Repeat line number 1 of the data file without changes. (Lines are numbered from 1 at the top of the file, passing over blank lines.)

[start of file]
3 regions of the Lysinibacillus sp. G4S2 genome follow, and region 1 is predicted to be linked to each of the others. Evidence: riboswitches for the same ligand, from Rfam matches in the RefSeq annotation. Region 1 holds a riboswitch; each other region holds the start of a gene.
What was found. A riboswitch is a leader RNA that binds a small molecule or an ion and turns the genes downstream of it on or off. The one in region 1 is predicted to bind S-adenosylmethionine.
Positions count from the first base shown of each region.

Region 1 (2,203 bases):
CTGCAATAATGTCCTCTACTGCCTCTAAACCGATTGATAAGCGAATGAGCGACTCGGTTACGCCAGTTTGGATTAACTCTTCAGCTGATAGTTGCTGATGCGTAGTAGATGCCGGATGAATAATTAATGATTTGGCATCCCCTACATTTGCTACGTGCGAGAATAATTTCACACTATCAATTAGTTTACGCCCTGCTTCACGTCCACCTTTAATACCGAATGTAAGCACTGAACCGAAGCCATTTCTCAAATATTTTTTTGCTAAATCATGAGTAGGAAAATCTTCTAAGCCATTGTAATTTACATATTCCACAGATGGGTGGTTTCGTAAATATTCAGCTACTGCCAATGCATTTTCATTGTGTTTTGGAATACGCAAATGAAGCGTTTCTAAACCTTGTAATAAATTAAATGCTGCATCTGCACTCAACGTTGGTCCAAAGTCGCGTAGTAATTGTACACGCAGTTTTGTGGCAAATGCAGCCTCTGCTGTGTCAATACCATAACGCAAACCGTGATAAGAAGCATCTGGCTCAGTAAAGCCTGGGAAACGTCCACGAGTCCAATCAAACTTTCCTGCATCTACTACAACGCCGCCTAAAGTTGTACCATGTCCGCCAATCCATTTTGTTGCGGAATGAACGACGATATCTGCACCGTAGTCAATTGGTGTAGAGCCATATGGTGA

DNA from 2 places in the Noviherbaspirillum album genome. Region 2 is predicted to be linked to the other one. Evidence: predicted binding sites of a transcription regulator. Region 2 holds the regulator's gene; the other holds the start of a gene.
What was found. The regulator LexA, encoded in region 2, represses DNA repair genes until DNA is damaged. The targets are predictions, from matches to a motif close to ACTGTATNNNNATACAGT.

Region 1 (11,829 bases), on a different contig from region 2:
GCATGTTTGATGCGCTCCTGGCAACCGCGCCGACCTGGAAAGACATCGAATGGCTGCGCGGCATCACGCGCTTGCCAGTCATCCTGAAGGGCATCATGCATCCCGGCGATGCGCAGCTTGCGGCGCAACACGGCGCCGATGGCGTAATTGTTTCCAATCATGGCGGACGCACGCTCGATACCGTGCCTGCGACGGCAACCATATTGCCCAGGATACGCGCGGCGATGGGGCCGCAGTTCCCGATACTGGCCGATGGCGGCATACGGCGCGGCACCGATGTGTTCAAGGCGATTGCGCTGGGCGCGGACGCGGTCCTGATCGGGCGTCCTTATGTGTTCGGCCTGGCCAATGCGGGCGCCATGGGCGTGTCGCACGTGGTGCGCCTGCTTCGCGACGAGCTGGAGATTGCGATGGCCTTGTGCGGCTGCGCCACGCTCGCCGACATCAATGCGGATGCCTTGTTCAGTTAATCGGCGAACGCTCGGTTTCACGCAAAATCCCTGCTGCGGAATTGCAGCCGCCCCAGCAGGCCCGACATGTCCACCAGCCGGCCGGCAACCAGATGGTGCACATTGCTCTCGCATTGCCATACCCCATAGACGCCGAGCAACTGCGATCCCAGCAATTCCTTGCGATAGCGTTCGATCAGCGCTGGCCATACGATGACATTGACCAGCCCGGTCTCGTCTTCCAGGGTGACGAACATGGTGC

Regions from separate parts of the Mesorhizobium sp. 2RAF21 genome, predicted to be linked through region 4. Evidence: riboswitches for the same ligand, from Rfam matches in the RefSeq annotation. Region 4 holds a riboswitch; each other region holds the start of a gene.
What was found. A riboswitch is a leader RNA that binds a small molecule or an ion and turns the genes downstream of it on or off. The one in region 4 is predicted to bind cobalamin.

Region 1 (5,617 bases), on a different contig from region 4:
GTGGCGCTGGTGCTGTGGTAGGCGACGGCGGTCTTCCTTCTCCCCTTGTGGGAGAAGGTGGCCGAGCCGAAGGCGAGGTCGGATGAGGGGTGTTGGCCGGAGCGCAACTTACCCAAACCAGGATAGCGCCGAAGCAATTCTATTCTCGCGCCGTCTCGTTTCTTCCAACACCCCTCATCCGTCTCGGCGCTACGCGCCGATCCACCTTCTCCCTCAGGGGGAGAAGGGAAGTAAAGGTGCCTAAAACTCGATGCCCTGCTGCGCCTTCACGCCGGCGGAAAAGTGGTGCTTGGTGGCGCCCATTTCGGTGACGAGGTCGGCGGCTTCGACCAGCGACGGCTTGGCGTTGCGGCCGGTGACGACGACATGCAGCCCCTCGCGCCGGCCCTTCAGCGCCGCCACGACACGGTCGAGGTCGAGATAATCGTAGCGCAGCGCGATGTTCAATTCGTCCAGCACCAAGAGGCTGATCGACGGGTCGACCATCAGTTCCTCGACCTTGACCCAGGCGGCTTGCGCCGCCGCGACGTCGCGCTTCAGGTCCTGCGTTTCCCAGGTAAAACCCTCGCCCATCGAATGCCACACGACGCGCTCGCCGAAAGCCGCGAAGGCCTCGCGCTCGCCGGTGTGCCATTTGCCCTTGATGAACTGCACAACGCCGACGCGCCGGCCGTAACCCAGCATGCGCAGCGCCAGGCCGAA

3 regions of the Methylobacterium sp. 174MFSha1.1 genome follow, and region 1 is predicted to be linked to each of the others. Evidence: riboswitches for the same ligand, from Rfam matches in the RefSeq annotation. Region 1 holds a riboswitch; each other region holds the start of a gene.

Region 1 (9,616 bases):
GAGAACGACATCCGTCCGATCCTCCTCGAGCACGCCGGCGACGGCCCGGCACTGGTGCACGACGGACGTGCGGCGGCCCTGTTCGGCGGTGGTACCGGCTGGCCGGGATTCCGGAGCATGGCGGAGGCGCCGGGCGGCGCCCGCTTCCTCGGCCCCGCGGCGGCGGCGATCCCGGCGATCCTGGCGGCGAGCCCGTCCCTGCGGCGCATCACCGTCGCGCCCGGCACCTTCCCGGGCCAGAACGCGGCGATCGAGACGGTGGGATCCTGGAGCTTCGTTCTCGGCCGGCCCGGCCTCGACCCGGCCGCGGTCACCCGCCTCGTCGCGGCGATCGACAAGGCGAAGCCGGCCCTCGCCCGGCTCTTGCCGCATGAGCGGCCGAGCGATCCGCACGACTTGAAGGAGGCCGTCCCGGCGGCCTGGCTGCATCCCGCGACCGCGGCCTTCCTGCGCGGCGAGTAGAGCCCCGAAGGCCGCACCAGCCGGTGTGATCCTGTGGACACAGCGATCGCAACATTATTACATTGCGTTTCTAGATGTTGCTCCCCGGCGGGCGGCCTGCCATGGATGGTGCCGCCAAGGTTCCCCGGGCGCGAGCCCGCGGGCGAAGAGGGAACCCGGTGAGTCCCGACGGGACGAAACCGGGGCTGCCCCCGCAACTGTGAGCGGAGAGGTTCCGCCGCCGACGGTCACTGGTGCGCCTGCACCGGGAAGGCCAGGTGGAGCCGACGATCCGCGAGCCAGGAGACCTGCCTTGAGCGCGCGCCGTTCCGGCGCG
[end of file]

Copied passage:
3 regions of the Lysinibacillus sp. G4S2 genome follow, and region 1 is predicted to be linked to each of the others. Evidence: riboswitches for the same ligand, from Rfam matches in the RefSeq annotation. Region 1 holds a riboswitch; each other region holds the start of a gene.